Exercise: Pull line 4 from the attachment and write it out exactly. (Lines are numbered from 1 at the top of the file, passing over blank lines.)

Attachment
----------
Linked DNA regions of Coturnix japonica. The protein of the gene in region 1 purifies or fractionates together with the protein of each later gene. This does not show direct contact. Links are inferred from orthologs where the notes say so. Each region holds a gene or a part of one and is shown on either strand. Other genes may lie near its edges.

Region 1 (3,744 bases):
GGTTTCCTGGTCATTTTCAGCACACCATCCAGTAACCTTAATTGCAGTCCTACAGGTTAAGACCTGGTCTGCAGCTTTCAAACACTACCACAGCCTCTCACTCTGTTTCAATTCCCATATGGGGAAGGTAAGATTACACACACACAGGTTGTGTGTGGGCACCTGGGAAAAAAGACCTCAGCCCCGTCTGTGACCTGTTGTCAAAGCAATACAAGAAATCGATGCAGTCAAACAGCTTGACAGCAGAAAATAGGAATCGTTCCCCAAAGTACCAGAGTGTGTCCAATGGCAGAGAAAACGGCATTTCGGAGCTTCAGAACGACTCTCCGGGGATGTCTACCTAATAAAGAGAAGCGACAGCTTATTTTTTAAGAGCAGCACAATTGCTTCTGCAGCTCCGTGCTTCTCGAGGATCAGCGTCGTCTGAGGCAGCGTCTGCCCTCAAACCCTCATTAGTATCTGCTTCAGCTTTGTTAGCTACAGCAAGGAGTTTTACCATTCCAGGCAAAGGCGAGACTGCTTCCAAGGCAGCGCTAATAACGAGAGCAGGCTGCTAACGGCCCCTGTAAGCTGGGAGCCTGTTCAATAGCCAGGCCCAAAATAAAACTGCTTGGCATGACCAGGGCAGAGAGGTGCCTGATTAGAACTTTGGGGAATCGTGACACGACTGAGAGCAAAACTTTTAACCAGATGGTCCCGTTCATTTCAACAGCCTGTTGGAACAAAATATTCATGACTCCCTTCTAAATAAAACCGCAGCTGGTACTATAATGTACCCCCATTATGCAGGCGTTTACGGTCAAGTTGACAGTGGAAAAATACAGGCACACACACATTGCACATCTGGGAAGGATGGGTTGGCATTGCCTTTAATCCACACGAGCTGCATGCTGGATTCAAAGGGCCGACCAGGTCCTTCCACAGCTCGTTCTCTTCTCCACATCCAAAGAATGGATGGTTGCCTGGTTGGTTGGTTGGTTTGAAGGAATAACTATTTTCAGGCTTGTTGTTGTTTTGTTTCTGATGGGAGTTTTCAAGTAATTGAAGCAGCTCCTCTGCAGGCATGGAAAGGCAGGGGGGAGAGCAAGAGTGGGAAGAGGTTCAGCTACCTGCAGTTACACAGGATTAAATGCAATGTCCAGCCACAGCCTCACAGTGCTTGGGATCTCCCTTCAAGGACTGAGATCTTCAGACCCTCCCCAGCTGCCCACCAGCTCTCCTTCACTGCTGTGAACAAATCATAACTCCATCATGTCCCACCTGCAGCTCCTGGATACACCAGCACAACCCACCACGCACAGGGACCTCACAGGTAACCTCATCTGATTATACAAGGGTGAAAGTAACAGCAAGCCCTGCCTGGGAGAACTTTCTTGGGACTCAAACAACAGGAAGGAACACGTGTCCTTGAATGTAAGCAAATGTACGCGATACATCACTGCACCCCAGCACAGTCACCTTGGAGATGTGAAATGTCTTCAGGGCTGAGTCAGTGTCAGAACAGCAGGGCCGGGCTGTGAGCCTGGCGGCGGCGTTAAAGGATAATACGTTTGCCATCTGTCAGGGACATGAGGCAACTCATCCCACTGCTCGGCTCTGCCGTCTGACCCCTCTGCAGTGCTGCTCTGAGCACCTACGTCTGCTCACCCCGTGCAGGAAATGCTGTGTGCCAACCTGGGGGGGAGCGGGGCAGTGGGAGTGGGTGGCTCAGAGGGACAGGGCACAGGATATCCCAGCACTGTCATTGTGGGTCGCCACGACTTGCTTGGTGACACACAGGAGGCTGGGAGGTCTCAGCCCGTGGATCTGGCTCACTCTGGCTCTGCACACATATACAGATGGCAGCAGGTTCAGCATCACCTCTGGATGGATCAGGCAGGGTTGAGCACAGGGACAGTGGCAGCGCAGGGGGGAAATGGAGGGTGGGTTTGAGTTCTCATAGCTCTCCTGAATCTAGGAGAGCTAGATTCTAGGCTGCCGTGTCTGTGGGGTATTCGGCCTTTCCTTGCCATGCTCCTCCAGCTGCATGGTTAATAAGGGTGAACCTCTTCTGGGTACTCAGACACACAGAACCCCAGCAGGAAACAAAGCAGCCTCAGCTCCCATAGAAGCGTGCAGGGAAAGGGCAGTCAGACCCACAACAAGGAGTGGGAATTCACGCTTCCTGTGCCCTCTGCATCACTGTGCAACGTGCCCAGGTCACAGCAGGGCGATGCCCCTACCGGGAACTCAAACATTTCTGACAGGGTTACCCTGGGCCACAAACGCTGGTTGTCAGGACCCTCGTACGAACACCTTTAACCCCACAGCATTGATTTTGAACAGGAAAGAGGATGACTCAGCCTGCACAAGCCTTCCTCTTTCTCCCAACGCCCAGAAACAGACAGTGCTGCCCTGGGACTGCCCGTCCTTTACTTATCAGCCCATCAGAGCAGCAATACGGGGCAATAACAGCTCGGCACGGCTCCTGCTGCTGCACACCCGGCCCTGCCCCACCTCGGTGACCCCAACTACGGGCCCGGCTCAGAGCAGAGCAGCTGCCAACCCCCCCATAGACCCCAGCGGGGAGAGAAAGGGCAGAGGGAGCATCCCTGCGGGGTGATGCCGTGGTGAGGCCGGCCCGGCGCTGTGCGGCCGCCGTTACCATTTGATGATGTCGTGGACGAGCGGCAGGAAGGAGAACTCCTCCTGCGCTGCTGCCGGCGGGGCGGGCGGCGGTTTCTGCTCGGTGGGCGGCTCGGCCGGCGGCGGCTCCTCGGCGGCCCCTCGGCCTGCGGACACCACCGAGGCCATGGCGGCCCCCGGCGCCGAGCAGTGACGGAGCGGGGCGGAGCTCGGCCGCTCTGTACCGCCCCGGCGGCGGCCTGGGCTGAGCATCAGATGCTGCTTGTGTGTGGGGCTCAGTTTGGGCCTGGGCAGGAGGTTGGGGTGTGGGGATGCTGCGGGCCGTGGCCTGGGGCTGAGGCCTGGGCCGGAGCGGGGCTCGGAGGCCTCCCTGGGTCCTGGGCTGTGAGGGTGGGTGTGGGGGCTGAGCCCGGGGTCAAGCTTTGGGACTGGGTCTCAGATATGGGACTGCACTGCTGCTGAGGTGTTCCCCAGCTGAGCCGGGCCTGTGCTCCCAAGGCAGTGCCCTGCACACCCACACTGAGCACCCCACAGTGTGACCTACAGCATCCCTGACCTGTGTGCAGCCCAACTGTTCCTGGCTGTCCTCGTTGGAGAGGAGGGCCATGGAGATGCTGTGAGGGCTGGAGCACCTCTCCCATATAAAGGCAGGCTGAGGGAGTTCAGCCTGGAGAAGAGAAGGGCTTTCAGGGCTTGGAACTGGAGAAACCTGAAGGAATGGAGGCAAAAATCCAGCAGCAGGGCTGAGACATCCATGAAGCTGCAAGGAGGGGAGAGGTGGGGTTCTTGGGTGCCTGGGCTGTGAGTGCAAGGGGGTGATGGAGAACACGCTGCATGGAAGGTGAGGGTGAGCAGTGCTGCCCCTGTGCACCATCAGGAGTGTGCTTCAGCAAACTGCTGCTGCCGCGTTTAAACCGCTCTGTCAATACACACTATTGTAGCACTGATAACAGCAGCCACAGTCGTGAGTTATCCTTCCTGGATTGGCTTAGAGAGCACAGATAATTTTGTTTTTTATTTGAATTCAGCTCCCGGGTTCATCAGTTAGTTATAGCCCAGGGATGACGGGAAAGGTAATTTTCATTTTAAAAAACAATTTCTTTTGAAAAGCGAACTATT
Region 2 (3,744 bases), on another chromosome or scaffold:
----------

Region 2 (3,744 bases), on another chromosome or scaffold: